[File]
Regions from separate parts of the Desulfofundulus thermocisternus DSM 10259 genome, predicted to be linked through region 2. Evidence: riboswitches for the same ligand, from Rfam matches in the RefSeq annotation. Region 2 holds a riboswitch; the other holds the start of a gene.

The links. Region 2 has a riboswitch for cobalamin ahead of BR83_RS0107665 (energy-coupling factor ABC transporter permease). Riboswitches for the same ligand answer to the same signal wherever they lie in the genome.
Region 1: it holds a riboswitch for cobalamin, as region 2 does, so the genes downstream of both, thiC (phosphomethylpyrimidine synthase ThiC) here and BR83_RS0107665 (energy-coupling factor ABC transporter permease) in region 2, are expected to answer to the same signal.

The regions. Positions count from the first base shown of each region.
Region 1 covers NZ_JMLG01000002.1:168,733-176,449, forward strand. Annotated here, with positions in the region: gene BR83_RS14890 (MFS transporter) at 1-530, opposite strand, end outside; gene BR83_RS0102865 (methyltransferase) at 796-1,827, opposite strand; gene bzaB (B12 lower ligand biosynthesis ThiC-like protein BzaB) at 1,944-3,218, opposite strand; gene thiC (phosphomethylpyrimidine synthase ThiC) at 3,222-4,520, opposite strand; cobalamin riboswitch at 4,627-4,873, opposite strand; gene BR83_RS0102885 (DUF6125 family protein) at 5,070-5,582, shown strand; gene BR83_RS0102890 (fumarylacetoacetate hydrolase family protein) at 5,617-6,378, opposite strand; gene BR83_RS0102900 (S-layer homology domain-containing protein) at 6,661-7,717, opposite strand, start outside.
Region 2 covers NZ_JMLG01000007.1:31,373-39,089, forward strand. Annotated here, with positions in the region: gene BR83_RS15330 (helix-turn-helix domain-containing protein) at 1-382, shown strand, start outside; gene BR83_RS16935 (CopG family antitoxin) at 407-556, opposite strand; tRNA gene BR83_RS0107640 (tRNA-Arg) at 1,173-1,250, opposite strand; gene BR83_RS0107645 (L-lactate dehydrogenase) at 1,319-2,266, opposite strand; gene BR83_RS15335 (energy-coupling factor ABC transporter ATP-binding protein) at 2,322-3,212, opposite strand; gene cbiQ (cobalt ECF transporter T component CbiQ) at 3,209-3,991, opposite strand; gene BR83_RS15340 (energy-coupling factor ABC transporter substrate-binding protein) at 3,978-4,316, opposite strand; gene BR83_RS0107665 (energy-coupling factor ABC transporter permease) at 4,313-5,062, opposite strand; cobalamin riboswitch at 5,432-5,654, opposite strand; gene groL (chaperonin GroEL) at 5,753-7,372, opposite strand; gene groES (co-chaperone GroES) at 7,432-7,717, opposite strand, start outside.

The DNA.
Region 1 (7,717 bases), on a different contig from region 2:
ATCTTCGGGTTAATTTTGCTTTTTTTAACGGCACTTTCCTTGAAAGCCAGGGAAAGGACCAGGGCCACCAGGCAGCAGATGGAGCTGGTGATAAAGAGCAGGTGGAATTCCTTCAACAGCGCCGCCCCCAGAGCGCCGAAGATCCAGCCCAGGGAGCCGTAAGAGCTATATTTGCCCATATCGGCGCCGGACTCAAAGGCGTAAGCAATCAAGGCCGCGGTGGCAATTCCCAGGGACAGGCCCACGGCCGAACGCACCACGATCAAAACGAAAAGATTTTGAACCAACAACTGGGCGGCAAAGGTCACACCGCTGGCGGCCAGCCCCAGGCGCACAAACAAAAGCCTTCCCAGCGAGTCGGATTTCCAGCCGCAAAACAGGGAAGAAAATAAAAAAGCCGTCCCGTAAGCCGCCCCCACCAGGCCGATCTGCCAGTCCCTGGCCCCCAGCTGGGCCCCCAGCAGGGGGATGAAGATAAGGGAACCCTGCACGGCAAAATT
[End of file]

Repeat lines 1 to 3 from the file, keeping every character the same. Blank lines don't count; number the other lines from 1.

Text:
Regions from separate parts of the Desulfofundulus thermocisternus DSM 10259 genome, predicted to be linked through region 2. Evidence: riboswitches for the same ligand, from Rfam matches in the RefSeq annotation. Region 2 holds a riboswitch; the other holds the start of a gene.

The links. Region 2 has a riboswitch for cobalamin ahead of BR83_RS0107665 (energy-coupling factor ABC transporter permease). Riboswitches for the same ligand answer to the same signal wherever they lie in the genome.
Region 1: it holds a riboswitch for cobalamin, as region 2 does, so the genes downstream of both, thiC (phosphomethylpyrimidine synthase ThiC) here and BR83_RS0107665 (energy-coupling factor ABC transporter permease) in region 2, are expected to answer to the same signal.